"Hug Marine is an art game. It's much more EXPANSIVE than your average artsy title, but it still falls into that category. Consequently, it doesn't take long to beat, it doesn't feel like a full experience, and it has a definite message in mind." - Browser Rousers.
Games are an artistic medium. This is not a topic that should realistically be debated, given that cinema, music, and literature can produce expressionist think-pieces consumed by the masses in the exact same way, although other media have the added benefit of being older, more established and thus less susceptible (though sadly not immune) to ignorant scepticism of the public's "art" classification.
But there does seem to be an odd behaviour cropping up every time a game departs from the clichéd status quo. People will define something as an "art" piece — not to define it as a form of expression through a creative medium, but to ostracize it, to remove it from everything else because it doesn't match their expectations. What worries me is that I'm not sure who should be more insulted: those making triple-A titles that will never be seen as art, or those attempting to take video games in a new direction only to be seen as spikes on the mainstream electrocardiogram of the audience?
The method of rationalising this approach to video games that first occurs to me is that triple-A titles are not artistic expression in the same way that, say, Braid was. In Braid, Jonathan Blow injected much of himself into the story, and knowing that it is a self-expressive piece changes your perception of its identity, and its purpose, sitting there on your hard drive, awaiting its chance to take you on a tour of Blow's inner self.
On the other hand, there's Call of Duty: Modern Warfare 3, which has had an entire team's input on the storyline, and hundreds of people have been involved in its overall conception, execution and marketing. While multiple individuals governing the story of something can certainly create art, the design-by-committee nature of large-scale videogame production does induce a scepticism on our part of just how personal and expressive it can be, and whether something so far from an individual or a small group can still feel like art, to us.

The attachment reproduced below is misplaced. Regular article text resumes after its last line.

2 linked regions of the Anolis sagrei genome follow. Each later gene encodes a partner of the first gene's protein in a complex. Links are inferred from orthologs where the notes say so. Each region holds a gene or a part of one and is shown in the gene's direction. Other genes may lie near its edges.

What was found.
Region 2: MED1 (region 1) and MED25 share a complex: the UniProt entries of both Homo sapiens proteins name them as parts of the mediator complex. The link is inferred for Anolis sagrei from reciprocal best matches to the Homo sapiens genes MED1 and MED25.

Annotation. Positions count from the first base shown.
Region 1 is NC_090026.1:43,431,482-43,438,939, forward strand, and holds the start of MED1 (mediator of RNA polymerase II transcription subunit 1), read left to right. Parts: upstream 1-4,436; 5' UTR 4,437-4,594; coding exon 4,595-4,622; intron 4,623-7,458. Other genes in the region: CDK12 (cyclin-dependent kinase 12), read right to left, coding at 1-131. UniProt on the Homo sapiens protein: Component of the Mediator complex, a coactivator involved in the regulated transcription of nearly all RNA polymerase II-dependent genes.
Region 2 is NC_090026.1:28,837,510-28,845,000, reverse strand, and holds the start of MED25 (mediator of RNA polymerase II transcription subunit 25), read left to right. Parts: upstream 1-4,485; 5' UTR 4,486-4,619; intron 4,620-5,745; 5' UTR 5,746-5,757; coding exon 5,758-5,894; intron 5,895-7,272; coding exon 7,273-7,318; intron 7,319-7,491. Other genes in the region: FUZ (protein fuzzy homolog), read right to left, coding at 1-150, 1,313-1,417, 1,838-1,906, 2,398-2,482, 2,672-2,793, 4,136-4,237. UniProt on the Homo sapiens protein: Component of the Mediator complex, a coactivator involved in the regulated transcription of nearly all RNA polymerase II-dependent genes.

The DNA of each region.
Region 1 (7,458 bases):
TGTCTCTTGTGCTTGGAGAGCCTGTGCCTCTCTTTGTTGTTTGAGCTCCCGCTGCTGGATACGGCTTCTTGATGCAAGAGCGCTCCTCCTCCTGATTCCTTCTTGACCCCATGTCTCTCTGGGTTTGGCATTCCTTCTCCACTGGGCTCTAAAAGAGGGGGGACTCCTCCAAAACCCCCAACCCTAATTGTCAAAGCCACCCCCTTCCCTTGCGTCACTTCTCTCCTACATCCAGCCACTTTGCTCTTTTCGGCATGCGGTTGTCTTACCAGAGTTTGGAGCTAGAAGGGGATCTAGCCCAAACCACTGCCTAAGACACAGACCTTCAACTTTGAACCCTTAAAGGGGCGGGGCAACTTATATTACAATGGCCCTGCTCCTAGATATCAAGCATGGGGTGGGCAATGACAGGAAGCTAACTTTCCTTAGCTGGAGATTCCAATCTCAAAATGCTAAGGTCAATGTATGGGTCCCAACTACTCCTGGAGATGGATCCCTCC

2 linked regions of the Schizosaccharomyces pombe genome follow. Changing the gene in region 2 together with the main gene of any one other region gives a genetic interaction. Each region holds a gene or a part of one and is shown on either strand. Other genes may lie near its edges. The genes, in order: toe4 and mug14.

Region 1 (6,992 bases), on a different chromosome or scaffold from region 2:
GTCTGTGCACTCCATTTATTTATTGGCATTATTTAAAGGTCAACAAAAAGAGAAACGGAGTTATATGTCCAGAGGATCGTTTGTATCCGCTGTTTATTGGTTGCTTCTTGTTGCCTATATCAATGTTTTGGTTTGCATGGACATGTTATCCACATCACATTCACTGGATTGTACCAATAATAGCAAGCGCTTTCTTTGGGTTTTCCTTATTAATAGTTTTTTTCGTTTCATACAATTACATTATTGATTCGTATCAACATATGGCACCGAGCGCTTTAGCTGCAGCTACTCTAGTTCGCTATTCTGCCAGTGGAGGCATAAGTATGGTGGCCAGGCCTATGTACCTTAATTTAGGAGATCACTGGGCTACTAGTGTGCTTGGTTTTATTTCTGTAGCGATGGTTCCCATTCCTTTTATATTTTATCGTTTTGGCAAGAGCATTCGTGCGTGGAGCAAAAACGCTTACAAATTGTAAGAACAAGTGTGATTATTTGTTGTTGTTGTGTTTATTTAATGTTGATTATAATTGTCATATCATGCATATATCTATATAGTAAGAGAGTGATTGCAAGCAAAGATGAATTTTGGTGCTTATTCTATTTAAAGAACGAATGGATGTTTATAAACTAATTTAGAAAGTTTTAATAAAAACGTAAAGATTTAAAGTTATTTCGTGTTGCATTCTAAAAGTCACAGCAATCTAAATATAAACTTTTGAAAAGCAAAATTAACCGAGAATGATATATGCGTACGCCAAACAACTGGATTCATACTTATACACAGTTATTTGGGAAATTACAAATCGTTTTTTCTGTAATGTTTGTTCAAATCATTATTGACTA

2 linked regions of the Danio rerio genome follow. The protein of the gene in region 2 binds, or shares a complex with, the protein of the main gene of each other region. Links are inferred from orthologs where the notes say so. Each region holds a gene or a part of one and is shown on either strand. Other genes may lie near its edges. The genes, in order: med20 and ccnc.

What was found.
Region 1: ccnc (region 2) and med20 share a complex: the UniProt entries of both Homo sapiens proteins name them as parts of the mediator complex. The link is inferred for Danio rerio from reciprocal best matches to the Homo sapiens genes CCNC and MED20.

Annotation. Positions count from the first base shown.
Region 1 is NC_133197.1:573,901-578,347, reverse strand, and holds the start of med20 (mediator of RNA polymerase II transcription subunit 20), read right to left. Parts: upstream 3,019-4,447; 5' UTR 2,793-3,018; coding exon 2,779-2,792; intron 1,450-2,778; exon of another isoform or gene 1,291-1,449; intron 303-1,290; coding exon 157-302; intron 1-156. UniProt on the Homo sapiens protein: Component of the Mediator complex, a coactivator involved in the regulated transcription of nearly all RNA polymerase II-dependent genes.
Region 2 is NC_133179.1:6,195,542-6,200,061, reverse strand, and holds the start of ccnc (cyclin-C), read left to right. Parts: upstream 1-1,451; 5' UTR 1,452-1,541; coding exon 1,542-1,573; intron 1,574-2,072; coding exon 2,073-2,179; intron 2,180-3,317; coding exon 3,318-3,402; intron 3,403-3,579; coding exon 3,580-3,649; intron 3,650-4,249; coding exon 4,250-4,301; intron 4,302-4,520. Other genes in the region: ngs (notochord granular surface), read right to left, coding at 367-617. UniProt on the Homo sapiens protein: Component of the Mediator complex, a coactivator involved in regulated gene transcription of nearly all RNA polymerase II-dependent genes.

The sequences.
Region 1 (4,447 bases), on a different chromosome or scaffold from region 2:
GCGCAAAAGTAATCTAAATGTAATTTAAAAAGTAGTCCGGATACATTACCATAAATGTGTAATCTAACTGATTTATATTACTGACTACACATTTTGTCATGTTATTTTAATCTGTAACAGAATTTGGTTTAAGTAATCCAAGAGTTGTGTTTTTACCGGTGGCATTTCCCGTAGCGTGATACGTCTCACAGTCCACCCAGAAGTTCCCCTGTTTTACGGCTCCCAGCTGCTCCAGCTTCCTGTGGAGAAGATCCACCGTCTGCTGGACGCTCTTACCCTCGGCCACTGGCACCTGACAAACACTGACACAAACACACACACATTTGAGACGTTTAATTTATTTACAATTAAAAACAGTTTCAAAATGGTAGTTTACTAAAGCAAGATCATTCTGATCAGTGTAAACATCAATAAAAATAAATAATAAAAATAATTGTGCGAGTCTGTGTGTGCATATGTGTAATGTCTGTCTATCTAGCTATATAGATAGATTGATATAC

Oddly, however, the numbers involved may not actually be the problem, here. Super Meat Boy was created by two people, and Minecraft by one (initially, at least), but these games are not seen as art-house creativity yearning for the approving nod of those in-tune with self-expression through video games. They are competitive, straightforward, devoid of the overt signals that they hold some deep meaning (in stark contrast to Team Meat's Edmund McMillen's other titles, such as Aether or The Binding of Isaac) that allows gamers to firmly set them down in the Art Games box for all to look at and appreciate through that lens.
Are people afraid? Confused? Disappointed? It's hard to know how to feel when someone calls something you made "art," as though its expressive, personal nature is an excuse for some lack of polish or quality of gameplay. Some of the worst attempts at creativity you'll ever see can be written off as passable because they're "art."
I'd love to suggest that this is simply a fall-back, a reliable crutch for those debating a video game's merits — apologists, every last one of them! — but I can't. The reality is that people will often look past the flaws of the various ways in which we express ourselves because the meaning of what we have created resonates far more strongly than their desire for sweet weapons or multiplayer optimization.
That's definitely the case with Hug Marine. It now sits on Newgrounds with over 35,000 views and fans from average gamers up to Tom Fulp himself, many of whom mention that the mechanics may not be up to scratch, but it's the game's message, its meaning and its purpose, that is what makes them throw four or five stars at it when it comes to voting on my newborn attempt at expressing something a step to the left of the safe, market-research-assisted tones and traits of Battlefield 3.
Of course, that's not to imply that big games can't have a message or themes that go beyond Hollywood clichés, which we've come to rely on because they are easier than doing the work of reading into a game's deeper meaning. They can, by all means, provide commentary on war, sexuality, relationships, friendship and so on — but it is arguable that with a development team in the three or four digits, games like Battlefield 3 are never going to provide you with the personal sentiments of a single developer.
Is it art? Of course it is. All video games are. But should people classify it as art as a means to apologise for its failings? No. It's not a mechanically impressive game, and I'd rather people simply said that, rather than using the "art" label to sweep its flaws under the rug.
However, for every indie developer trying to talk about friendship, or depression, or religion in their games, there's a concept artist, or a writer, at a large studio attempting to bring something expressive to the table. It's high time we realised as an audience that although Halo 4 may not be to the high standards of the indie-praising elite in terms of its ability to express emotions and themes outside the safety of the norm, it's arguable that it may contain elements that can be read into in a positive, exploratory light, expressions worth touching on and discussing. Games are only as meaningful as we allow them to be, and it stands to reason that we can perceive them as art should we open our minds to the fact that they are created outside a rigid, industrial approach, despite the market figures and consumer research. Or so I hope.